Vsevolod Krawczeniuk
Director, Burbank Children’s Theatre Company

Can you tell us a little bit about what you do?
“Burbank Children’s Theatre Company is a group of very talented and energetic professionals who perform vibrant and engaging plays for children and their families. We select plays that are educational, inspirational, and just plain fun. Many of our productions include audience participation, and children are always welcome to come up on stage after the show to explore the theatre. Our performers love to hang out, chat with the kids, and take pictures with the kids on the set. All of our performers are seasoned professionals with extensive backgrounds in theatre, film, and tv.”
How did you first become interested in theater?
“My father was a professor at King’s College, a small Catholic liberal arts college in Wilkes-Barre, PA.  King’s had a wonderful theatre department that would include one children’s theatre performance in its yearly repertoire. At an early age, my parents would take me to see these shows. Later, they began taking me to the other productions. I was exposed to Shakespeare, Strindberg, Ibsen, and a host of other great playwrights at a very young age.”
 How do you think art can enrich our community, and what are some ways people can become engaged with art in Burbank?
“Art is about “Us.” Art is communal and is not exclusive to one group. Art tells our collective stories. When we are hearing a play, watching a dance, listening to music, or viewing paintings and sculptures, we are gathering in a place and sharing a common experience. I think that is marvelous. I think Burbank is an absolutely amazing place. We have a school district and supporters who make teaching the arts a priority. We have a parks and rec department that offers various art classes taught by terrific teachers. The greater Los Angeles area is the media capital of the world. The most talented and creative people from all over the world come here to create their art. Many of them live and work in Burbank. That’s just plain awesome!”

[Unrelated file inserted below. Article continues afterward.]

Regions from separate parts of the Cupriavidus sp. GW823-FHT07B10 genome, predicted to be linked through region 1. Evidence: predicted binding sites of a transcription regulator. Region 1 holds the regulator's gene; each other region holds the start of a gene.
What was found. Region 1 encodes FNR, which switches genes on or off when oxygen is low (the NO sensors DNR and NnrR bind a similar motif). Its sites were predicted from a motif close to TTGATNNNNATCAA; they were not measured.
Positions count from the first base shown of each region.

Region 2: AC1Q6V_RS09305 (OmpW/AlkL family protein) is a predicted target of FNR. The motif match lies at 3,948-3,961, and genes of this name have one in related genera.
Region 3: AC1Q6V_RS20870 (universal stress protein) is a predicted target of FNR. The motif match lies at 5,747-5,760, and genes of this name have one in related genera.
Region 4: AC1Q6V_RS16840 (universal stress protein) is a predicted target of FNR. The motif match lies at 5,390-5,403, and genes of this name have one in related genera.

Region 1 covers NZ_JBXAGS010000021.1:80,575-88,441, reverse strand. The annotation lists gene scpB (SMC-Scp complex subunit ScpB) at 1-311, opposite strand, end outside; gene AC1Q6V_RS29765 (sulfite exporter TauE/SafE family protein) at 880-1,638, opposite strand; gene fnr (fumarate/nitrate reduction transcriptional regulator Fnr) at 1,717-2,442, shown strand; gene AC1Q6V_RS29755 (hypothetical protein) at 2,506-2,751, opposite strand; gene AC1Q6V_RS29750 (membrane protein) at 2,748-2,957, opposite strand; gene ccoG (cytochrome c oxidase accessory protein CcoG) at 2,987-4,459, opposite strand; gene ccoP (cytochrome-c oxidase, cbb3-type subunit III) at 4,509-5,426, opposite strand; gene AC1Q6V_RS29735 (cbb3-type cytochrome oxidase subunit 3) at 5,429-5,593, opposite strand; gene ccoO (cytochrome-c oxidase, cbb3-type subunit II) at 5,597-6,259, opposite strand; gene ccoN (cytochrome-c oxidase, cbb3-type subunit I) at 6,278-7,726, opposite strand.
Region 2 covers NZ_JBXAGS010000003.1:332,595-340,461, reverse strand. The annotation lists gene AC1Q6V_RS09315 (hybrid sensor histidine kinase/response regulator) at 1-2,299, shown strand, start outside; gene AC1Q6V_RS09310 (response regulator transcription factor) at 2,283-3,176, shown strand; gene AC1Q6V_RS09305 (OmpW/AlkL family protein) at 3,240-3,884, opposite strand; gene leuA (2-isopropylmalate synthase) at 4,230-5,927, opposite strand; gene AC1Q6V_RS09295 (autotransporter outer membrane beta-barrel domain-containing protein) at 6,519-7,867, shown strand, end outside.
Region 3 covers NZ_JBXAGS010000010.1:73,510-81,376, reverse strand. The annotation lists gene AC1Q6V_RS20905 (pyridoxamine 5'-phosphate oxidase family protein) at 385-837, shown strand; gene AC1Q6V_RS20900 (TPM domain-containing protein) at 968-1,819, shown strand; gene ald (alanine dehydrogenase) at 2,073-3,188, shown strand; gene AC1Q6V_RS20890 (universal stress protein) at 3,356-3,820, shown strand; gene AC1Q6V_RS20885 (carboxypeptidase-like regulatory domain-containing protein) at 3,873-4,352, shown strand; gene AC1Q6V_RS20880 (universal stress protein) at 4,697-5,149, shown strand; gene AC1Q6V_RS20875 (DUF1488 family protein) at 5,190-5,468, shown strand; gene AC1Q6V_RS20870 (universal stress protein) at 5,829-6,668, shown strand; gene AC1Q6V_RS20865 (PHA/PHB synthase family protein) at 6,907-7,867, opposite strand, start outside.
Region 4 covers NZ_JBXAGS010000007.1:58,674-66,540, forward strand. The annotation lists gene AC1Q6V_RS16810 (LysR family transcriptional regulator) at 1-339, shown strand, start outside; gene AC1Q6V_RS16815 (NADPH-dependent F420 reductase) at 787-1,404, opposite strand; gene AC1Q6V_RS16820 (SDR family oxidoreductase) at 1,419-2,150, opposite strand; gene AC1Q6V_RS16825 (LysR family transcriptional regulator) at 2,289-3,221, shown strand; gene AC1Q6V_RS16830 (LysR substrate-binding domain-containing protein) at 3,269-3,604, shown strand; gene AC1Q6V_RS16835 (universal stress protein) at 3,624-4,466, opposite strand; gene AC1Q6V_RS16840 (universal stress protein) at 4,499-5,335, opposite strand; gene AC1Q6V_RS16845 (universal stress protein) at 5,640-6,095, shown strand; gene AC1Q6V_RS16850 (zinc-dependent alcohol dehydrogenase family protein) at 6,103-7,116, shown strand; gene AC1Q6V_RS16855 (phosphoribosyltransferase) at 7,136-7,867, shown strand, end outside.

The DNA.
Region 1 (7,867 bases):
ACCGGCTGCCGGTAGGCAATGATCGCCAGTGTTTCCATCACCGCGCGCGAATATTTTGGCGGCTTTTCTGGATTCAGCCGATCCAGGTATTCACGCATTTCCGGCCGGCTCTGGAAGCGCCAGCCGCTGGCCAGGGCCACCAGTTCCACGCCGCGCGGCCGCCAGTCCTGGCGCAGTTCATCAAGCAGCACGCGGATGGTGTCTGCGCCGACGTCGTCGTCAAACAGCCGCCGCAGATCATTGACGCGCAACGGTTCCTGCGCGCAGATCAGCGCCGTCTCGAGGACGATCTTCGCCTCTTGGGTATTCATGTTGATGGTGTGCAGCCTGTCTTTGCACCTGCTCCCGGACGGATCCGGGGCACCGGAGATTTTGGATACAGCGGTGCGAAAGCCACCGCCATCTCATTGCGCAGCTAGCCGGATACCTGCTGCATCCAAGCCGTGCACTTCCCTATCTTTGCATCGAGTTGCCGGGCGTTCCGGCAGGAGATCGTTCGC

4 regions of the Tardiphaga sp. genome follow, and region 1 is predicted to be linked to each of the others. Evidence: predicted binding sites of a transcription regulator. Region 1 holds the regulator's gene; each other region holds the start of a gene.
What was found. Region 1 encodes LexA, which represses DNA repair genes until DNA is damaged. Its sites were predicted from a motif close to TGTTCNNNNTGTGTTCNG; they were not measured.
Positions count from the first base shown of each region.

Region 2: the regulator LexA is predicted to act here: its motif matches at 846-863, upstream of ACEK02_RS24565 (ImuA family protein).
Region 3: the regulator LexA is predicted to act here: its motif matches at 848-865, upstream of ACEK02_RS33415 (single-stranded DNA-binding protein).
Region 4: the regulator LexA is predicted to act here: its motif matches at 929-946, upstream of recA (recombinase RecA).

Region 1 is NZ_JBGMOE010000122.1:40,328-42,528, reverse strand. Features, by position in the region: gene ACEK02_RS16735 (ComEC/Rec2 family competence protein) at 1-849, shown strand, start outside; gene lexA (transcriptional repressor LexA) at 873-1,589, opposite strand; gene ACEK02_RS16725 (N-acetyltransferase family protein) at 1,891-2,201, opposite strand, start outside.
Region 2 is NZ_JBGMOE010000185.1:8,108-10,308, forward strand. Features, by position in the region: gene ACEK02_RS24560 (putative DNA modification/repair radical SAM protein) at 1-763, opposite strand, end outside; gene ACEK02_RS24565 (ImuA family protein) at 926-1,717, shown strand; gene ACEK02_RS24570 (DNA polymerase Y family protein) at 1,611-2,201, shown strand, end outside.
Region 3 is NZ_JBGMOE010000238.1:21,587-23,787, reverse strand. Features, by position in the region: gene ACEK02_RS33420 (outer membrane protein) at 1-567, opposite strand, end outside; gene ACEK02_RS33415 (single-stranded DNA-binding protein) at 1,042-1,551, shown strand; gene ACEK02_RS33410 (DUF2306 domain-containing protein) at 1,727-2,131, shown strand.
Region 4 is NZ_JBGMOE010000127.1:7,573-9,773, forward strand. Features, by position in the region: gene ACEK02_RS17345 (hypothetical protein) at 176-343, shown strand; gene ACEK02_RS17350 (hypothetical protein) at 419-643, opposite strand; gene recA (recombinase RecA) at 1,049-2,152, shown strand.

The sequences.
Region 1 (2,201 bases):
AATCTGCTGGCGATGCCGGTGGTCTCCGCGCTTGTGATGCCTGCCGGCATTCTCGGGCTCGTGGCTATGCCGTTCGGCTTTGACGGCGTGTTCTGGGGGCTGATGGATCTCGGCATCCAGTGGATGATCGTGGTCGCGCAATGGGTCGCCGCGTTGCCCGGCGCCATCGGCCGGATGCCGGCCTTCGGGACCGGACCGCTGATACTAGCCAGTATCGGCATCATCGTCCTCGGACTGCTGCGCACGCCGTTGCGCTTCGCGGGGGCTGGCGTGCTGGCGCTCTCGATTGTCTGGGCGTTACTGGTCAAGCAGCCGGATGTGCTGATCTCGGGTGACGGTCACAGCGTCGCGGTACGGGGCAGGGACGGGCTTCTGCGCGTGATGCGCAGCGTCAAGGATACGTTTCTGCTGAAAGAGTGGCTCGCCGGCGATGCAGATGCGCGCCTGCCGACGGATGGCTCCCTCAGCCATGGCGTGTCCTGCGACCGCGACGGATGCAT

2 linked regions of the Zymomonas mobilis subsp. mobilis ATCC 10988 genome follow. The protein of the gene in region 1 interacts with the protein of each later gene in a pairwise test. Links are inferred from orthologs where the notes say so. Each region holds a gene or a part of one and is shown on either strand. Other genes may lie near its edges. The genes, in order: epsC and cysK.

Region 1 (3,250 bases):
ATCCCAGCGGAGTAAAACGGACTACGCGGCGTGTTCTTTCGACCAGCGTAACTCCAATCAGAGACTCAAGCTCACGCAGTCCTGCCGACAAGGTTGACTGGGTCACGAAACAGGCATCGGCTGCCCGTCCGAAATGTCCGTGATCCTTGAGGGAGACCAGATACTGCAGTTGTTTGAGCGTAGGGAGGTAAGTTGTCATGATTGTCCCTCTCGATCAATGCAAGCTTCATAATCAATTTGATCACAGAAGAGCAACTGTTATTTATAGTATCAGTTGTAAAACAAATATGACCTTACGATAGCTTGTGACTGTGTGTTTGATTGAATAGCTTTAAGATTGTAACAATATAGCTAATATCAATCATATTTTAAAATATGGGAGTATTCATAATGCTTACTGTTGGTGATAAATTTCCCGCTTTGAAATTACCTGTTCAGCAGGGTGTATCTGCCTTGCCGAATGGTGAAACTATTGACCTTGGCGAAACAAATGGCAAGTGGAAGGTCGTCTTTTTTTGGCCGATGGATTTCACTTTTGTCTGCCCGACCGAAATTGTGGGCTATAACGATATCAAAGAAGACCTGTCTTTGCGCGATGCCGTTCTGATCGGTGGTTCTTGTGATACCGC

If you could share with our community one thing about art, what would it be?
“If I could share with our community one thing about art, it would be my encouragement to explore. Artists are people who are trying to communicate their visions and passions with others. They are not working to please an elite group of critics; they are talking to all of us. The form may very, but the intention is the same. Please, go out and listen to the many voice out there. Find the ones who speak to you, and find the ones who challenge you. Also, find the artist within yourself. Find ways to express yourself and make your voice heard. You don’t have to be a Da Vinci or Mozart to express yourself to your fellow human beings.”
To find out more about Vsev’s work, visit https://www.facebook.com/BurbankChildrensTheatre/

Nicolina Logan
Co-artistic Director, Burbank Chamber Music Society
Can you tell us a little bit about what you do?